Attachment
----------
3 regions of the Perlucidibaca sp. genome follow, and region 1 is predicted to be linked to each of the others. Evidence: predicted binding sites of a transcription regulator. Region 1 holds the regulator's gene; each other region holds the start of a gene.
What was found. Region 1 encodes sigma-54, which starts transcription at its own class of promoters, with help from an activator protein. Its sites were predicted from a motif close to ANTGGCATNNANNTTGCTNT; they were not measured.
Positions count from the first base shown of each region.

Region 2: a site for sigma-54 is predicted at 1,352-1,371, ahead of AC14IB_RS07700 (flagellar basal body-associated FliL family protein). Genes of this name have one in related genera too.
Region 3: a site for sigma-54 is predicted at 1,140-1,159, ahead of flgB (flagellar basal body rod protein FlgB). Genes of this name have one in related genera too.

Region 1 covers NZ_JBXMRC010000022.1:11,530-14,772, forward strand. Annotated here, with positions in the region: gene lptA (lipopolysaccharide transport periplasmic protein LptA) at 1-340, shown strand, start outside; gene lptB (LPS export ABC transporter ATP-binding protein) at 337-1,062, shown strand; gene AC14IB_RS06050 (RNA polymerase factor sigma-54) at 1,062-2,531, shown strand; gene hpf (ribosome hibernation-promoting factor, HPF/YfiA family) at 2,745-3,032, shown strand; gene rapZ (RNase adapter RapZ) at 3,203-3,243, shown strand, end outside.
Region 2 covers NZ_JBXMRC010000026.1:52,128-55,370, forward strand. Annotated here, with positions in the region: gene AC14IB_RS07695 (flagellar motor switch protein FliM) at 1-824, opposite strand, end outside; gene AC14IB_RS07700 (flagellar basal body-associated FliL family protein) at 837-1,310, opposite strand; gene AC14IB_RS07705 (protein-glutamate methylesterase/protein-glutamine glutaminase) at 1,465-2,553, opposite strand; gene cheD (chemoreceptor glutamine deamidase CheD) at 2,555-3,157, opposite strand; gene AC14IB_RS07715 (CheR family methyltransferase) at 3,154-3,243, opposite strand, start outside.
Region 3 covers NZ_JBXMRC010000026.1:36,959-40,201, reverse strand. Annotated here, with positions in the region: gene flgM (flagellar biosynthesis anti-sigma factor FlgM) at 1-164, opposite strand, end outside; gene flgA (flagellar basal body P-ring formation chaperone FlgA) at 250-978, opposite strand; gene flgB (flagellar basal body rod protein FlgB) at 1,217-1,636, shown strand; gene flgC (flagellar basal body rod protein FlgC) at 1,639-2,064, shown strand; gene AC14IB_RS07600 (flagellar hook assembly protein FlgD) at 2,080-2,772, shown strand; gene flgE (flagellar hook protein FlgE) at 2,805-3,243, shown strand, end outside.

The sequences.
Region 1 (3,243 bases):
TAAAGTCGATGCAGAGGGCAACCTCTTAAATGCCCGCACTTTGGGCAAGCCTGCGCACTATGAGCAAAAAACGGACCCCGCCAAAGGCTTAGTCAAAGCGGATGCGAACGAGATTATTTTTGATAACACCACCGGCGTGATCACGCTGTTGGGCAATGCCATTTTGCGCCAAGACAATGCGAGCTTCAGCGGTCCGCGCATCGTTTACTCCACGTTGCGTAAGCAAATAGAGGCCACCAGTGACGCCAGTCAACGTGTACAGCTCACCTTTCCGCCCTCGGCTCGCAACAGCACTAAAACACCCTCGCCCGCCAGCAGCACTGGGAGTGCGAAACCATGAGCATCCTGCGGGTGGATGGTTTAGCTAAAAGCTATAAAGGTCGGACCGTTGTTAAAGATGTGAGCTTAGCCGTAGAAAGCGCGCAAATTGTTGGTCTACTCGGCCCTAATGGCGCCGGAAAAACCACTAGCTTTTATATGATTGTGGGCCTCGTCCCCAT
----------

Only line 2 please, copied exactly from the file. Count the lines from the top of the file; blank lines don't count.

What was found. Region 1 encodes sigma-54, which starts transcription at its own class of promoters, with help from an activator protein. Its sites were predicted from a motif close to ANTGGCATNNANNTTGCTNT; they were not measured.